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Nicholas A. Bond, Meghan F. Cronin, and Matthew Garvert

et al. 2006 ; Minobe et al. 2008 ; Tokinaga et al. 2009 ), the extent to which the larger-scale atmospheric circulation is sensitive to anomalies in SST is controversial (e.g., Kushnir et al. 2002 ). There is tentative evidence that this sensitivity is mediated by the atmosphere’s basic state (e.g., Peng et al. 1997 ; Bond and Harrison 2000 ). It is plausible to suppose that extratropical transitions are particularly sensitive to SST, because of the latter’s impact on the surface fluxes of

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James F. Booth, Lu Anne Thompson, Jérôme Patoux, Kathryn A. Kelly, and Suzanne Dickinson

influences the transient dynamics of the atmosphere. Nakamura et al. (2008) use an AGCM to show that the SST front in the Southern Hemisphere acts to anchor, or fix the location of, the wintertime storm track. They theorize that the turbulent heat fluxes from the ocean to the atmosphere on the warm side of the SST front reinvigorate the low-level atmospheric baroclinicity that is removed by wind advection associated with a passing storm. Nakamura and Yamane (2009) show that anomalies in the monthly

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Xujing Jia Davis, Lewis M. Rothstein, William K. Dewar, and Dimitris Menemenlis

exist: seasonal and interannual. The seasonal cycle of model NPSTMW formation, isolation, and dissipation is described in detail. The interannual regime of model NPSTMW variability is shown to be closely tied to the phase change of the Pacific decadal oscillation (PDO) index. This connection is more clearly seen through an analysis of interannual changes in basin-wide wind stress and surface heat flux. 2. Model description This study is based on a global ocean simulation made available by the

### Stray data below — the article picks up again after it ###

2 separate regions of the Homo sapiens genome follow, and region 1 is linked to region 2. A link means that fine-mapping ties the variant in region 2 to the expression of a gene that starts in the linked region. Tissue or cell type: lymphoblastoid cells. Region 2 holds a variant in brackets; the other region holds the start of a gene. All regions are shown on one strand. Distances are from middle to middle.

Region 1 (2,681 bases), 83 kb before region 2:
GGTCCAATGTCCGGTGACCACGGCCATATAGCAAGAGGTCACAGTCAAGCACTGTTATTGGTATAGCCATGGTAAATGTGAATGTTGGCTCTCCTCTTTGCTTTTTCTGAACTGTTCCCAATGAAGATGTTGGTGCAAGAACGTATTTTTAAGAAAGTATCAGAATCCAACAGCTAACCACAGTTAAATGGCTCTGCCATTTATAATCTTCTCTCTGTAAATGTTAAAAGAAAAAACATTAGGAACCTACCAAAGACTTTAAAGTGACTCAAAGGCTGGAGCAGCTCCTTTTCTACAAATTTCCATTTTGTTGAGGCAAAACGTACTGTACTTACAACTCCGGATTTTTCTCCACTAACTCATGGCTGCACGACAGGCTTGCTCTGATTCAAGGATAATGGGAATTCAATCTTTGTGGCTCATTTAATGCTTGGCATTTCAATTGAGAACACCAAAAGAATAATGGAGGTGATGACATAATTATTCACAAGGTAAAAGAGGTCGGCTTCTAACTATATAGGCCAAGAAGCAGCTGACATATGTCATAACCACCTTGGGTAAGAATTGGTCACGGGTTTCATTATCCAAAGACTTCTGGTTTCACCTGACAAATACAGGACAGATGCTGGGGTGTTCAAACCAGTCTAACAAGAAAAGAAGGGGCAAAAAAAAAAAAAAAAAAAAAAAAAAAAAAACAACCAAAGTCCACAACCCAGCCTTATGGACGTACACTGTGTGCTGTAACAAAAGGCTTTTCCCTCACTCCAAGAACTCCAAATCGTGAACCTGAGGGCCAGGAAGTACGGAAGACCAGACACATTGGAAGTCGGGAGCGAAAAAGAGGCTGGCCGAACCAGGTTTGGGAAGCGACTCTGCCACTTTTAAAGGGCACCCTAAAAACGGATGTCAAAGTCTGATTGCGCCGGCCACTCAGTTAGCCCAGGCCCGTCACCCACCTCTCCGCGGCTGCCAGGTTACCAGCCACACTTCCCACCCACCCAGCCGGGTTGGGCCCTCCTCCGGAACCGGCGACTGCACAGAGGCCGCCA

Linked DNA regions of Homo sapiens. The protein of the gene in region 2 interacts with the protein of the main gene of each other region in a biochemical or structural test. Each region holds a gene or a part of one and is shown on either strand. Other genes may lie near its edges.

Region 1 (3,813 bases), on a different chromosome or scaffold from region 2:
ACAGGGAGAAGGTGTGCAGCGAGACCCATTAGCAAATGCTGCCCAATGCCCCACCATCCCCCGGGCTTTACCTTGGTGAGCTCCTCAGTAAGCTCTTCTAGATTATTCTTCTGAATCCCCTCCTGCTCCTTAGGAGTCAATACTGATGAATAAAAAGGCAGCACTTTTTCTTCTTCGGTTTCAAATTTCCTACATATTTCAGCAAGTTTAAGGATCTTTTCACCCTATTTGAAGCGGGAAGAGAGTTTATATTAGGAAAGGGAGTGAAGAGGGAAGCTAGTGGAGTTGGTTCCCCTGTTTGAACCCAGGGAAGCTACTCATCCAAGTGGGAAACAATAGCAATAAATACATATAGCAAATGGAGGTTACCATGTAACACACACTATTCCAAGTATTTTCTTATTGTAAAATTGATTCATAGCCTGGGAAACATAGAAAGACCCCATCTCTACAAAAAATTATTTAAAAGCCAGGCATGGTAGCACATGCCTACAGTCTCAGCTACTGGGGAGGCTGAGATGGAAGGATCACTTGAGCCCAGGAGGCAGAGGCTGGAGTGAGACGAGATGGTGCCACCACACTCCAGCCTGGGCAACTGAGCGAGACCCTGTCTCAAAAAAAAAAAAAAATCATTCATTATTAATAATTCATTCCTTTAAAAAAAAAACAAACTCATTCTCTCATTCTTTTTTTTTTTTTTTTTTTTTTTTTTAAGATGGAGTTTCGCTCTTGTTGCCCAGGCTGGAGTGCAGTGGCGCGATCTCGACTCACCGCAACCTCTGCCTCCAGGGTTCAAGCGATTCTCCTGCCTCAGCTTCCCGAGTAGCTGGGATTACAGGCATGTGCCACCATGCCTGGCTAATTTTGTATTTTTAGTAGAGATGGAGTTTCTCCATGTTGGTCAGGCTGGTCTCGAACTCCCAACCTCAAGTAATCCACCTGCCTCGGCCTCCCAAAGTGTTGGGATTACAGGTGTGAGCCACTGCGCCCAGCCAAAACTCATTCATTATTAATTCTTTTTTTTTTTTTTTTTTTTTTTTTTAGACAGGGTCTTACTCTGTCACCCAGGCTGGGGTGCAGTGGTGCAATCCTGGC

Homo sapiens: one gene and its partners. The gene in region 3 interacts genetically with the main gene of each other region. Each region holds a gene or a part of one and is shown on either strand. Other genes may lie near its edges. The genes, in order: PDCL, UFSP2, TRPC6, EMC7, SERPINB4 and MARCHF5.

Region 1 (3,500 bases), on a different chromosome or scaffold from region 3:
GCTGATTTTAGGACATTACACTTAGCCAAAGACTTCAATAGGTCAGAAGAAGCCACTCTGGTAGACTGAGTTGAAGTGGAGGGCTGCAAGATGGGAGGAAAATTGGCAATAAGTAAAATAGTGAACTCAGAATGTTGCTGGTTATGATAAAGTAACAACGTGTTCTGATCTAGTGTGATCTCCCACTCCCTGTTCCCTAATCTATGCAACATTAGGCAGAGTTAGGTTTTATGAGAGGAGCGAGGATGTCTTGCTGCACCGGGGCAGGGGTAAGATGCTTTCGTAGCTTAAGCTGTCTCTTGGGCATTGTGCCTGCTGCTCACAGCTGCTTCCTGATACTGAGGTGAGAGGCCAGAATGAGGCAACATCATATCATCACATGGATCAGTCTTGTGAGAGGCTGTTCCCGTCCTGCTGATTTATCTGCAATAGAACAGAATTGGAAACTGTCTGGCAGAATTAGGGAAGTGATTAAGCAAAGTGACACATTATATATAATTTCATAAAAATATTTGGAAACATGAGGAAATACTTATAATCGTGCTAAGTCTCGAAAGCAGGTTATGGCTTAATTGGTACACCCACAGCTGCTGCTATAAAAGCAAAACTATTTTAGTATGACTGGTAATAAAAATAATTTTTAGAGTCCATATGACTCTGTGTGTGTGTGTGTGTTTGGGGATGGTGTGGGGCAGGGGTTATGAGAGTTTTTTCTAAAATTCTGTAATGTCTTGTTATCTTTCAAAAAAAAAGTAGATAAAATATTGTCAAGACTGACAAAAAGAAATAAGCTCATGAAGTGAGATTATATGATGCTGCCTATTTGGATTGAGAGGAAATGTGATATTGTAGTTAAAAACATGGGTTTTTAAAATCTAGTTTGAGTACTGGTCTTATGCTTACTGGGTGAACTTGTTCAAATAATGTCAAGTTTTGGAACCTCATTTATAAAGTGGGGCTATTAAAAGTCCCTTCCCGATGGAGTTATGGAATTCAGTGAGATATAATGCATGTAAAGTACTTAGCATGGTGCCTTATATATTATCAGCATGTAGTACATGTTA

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Bunmei Taguchi, Hisashi Nakamura, Masami Nonaka, and Shang-Ping Xie

these oceanic processes rather than by local atmospheric forcing, those SST anomalies in the KOE region accompany surface turbulent heat fluxes that can act as a thermal forcing on the overlying atmosphere ( Tanimoto et al. 2003 ; Nonaka et al. 2006 ). In fact, numerical experiments by Peng and Whitaker (1999) suggest that the SST anomaly in the KOE region may be able to force a basin-scale atmospheric response, although it may be sensitive to the background flow. Furthermore, observational

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Terrence M. Joyce, Young-Oh Kwon, and Lisan Yu

particularly identify the dynamical cause. Because the system is coupled, there are processes within the atmosphere and the ocean separately that will force an alignment between the two ( Hoskins and Valdes 1990 , Nakamura et al. 2008 ): storms can produce vorticity fluxes that enhance the midlatitude zonal jet, which can affect the location of the GS and KE, and then further influence the development of the storms. Recently Tanimoto et al. (2003) have examined decadal variability in SST and interannual